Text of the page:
Format: DVD from Sycamore Public Library on various players.
When I started this blog, I made the decision that every review I posted would be a review written based on a recent viewing of the film. There have been cases when I’ve posted a review more than a year after I wrote it, but that writing occurred immediately after the viewing. There are reasons for doing this. The main one, in fact the one that is probably the only relevant one, is that opinions change and people change. The person who reacted to a movie in a particular way in 1992 is not the same person watching it today. With Flatliners from 1990, this rewatching is important, because this is a very different review than I would have written based on memory.
The idea of Flatliners is that a group of medical students decide to experiment into the realm of near-death experiences. In truth, the idea is to go a bit further. Rather than coming close to death and experiencing the “tunnel of light” phenomenon, the goal is to make themselves temporarily brain dead to see if there is anything after death, and then come back. It is, after all, the final frontier in many ways.
Our initial person heading off into the abyss is Nelson Wright (Kiefer Sutherland), who had the initial idea. He’s gone for a little over a minute, an effect that happens through an elaborate use of various medical equipment. He initially experiences something rather euphoric, but that turns darker just before he returns to life. His experience starts a “bidding war” with the other involved students. Joe Hurley (William Baldwin) goes next, and his afterlife experience is pleasantly erotic. And as with Nelson, things start to turn a little strange. Both of them start experiencing something like flashbacks in the real world and their waking life.
For Nelson, these waking flashbacks appear to involve a young boy in a red hoodie who appeared at some point in his death experience. For Joe, it feels (initially) much more personal. Despite being engaged, Joe is a serial “player,” possessing hours of videotapes of him seducing and having sex with other women. He starts to see these playbacks in the real world, and eventually starts seeing the women themselves.
Third to go under is David Labraccio (Kevin Bacon), who flashes back to his childhood and playground scenes. Like the others, he starts having waking recall moments as well that seem surreal. Specifically, a young girl who appeared in his death experience shows up on a train and insults him to the amusement of the other people on the train. Meanwhile, Nelson continues to have visions of this young boy who he names as Billy Mahoney (Joshua Rudoy), who becomes increasingly violent.
Last to go under is Rachel Mannus (Julia Roberts), who sees her father, who killed himself when she was a child. Rachel is consumed with guilt for his death, and begins to have serious doubts about the experiment that was performed, since it seems to show a hellish world after this one for everyone who has experienced death, something that prevents the fifth member, Randy Steckle (Oliver Platt) from dying himself. Eventually, each of the characters begins to take actions to come to terms with these elements of their own past that seem to be intruding into their present. But for Nelson, this may be impossible, since we learn that his tormentor is dead.
I genuinely love the premise of Flatliners. It’s a great idea for a story even if, religiously, it goes somewhere I knew it was going to go. David is put forward as an atheist early in the film, which is his main reason for wanting to experience death himself. Naturally, by the end of the film, he’s shouting at God about any wrongdoing and sins he might have committed. Movies can’t let an atheist be an atheist. If a characters says he or she doesn’t believe in a god at the start of the film, you can bet that he or she will end up devoutly worshipful by the end. That’s no different here.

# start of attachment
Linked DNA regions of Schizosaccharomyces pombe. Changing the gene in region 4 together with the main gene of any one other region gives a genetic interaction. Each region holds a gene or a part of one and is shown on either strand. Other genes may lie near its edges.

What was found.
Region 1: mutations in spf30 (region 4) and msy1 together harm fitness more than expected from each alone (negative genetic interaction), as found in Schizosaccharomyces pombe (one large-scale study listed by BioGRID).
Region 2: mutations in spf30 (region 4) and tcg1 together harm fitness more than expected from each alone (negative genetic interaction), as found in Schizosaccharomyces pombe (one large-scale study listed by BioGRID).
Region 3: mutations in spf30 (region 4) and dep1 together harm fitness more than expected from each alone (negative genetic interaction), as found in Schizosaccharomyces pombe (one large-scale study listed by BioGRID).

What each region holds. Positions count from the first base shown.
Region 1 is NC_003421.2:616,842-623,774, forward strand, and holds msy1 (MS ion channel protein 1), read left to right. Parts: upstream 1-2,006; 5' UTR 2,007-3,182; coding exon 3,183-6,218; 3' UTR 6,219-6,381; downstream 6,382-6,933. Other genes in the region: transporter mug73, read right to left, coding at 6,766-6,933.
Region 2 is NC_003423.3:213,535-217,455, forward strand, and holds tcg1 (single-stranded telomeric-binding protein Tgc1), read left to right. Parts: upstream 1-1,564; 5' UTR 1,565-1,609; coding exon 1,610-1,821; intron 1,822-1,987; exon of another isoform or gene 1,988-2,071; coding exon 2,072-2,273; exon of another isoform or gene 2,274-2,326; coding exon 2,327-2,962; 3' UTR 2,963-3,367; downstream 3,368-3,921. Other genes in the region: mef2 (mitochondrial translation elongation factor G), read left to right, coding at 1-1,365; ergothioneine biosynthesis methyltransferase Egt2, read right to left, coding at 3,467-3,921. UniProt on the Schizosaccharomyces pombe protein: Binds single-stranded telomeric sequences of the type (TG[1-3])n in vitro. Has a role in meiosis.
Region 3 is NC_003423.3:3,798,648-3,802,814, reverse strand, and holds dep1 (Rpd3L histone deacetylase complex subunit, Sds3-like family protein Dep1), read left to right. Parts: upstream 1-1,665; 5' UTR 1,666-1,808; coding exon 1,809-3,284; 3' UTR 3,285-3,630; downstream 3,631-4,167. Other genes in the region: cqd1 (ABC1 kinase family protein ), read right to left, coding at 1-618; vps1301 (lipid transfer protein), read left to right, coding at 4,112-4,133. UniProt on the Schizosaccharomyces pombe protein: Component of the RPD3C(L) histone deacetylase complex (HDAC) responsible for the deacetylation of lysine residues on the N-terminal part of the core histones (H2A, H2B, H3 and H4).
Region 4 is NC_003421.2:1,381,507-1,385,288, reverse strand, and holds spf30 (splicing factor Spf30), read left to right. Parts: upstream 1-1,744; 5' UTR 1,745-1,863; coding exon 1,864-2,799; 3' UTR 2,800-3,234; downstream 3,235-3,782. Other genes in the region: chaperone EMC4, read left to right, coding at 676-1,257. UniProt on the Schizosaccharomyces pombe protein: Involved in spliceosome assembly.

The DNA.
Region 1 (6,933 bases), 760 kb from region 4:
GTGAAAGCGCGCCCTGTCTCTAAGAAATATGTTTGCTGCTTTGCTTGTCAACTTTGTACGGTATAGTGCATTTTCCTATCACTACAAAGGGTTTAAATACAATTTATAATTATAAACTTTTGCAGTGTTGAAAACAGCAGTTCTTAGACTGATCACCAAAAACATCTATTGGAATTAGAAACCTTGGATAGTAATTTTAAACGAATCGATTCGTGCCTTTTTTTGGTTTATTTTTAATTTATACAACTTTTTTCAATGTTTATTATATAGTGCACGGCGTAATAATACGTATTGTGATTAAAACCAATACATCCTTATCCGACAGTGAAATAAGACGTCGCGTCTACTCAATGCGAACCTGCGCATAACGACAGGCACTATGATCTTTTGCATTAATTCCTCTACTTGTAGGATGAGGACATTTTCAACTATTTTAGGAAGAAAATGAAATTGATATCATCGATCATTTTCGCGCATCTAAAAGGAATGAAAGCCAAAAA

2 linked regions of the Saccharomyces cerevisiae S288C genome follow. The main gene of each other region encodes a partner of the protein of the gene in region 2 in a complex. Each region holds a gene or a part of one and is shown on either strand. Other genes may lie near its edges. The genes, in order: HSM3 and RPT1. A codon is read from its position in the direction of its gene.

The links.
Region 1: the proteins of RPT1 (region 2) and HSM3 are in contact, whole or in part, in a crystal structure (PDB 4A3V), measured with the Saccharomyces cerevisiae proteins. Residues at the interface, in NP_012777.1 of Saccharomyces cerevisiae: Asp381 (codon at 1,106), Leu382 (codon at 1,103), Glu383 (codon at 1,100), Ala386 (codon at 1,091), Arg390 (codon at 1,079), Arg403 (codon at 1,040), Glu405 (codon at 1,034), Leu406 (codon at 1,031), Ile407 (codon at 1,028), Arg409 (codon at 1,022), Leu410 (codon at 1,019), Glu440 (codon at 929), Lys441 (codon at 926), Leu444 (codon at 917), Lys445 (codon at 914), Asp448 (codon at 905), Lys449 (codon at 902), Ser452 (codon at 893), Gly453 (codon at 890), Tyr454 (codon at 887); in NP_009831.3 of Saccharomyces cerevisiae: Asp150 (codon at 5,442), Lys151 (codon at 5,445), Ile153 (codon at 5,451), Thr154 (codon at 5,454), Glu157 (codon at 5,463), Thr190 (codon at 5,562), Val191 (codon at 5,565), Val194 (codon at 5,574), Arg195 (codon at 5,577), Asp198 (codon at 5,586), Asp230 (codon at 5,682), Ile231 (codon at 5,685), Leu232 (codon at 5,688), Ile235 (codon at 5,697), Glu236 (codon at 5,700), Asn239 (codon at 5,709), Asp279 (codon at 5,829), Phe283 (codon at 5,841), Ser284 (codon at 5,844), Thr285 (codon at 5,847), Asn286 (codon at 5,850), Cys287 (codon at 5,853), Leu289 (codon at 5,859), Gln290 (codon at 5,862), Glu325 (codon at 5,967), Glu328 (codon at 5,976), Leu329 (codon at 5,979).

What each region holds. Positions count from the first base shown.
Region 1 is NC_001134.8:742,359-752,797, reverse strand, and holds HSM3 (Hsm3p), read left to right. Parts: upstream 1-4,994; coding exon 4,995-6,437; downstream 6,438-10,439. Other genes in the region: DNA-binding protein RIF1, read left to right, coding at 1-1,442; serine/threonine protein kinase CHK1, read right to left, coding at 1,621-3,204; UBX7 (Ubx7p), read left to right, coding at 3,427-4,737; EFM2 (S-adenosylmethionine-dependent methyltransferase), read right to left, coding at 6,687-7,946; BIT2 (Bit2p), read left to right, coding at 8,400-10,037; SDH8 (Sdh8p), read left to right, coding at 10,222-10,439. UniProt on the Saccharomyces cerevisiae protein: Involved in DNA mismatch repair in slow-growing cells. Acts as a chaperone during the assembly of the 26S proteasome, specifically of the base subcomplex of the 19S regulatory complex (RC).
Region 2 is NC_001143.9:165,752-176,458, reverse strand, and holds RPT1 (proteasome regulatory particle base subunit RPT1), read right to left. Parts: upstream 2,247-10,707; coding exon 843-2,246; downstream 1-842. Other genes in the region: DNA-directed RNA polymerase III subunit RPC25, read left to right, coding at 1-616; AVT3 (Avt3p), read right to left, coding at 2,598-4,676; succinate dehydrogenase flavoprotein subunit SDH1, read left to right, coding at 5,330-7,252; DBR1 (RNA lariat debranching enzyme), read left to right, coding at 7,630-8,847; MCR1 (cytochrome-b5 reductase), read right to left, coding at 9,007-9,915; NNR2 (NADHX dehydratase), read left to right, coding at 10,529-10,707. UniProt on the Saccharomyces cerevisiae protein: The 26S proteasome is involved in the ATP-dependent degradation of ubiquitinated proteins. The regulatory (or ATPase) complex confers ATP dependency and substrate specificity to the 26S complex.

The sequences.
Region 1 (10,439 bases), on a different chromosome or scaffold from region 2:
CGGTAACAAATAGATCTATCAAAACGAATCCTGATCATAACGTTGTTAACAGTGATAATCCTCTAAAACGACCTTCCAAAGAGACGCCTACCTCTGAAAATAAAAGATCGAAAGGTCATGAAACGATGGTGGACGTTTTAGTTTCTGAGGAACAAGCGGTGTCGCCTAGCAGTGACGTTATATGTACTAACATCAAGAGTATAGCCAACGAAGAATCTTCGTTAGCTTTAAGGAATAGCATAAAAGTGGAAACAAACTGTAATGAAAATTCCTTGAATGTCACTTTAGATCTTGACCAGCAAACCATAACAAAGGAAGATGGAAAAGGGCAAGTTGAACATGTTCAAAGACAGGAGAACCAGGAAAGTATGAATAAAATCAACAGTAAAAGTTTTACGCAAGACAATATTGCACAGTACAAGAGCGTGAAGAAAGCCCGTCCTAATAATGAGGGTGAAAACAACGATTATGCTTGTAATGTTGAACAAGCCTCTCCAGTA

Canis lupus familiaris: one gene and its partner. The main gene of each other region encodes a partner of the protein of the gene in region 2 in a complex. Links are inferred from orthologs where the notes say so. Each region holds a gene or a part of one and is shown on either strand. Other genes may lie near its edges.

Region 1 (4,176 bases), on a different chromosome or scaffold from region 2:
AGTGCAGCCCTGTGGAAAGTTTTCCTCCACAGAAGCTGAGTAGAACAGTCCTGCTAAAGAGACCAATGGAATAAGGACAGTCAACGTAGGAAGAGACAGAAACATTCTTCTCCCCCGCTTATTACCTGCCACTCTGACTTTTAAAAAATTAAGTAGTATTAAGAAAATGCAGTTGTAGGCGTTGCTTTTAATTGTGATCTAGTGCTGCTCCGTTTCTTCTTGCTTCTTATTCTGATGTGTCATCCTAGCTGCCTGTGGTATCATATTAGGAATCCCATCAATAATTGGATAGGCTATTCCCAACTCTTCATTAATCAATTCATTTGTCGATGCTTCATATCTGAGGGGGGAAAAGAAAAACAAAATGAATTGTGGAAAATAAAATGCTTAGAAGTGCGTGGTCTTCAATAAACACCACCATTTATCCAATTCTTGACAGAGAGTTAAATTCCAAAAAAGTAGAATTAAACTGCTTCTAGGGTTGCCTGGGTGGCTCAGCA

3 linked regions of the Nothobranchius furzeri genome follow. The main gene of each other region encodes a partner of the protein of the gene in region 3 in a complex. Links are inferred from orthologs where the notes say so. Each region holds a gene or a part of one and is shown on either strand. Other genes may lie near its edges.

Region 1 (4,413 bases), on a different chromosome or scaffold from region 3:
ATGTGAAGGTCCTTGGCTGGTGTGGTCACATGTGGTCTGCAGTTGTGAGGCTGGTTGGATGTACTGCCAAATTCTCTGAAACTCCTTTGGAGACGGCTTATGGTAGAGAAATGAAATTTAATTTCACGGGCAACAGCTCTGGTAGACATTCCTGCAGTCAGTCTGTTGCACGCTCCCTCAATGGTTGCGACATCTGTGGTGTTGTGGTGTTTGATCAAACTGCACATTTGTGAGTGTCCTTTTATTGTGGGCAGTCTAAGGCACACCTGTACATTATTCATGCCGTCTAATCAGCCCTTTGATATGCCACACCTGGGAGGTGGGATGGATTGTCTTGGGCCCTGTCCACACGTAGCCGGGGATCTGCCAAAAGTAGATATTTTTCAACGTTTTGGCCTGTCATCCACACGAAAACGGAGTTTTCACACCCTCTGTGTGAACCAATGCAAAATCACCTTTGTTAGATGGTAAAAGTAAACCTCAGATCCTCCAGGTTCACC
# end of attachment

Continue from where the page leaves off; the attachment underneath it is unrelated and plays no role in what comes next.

The movie is also painfully repetitive when it comes not to the death experiences, but the efforts to bring characters back to life. Each death experience involves cooling the body temperature and some chemical concoction. Bringing the person back involves warming them up and various IV/injections and a defibrillator that features someone shouting “Clear!” dramatically. In pretty much every case, it takes multiple shocks and someone has to start CPR and there’s shouting that comes just shy of “Don’t you quit on me! You’ve never quit on anything in your life!” It’s as if the ante needs to be upped each time, but it already starts with that ante pretty high.
The movie also offers us specific cues when something odd is going to happen. When something weird shows up, we get solid blocks of colored lighting—red or blue, typically. In that respect, at least we’re not getting jump scares.
Flatliners isn’t bad. I love the idea. I love that I can say with a straight face that it has a respectable death toll for a movie in which nobody dies. But it does hit the tropes too hard when there was a lot of room to be more interesting.
EDIT: It's been brought to my attention that I said this would have been a different review posted from memory but never said what that review would have been. It's a fair point. In truth, it's hard to say what I would have written from memory. I remember this being scarier than it is--the reality of Flatliners is that it's not that scary at all. I didn't remember the atheist-comes-to-God moment, something I would have interpreted very differently 25 years ago than I do now. I can only say that, like most movies, it's the details that determine how I end up thinking about. The details in Flatliners are less interesting than the main points and drag the film down a bit in my estimation. I'd have been nicer to this from memory, and that's the reason I always rewatch, even if I've seen something a whole bunch of times.
Why to watch Flatliners: Solid premise.
Why not to watch: It’s a trope paradise.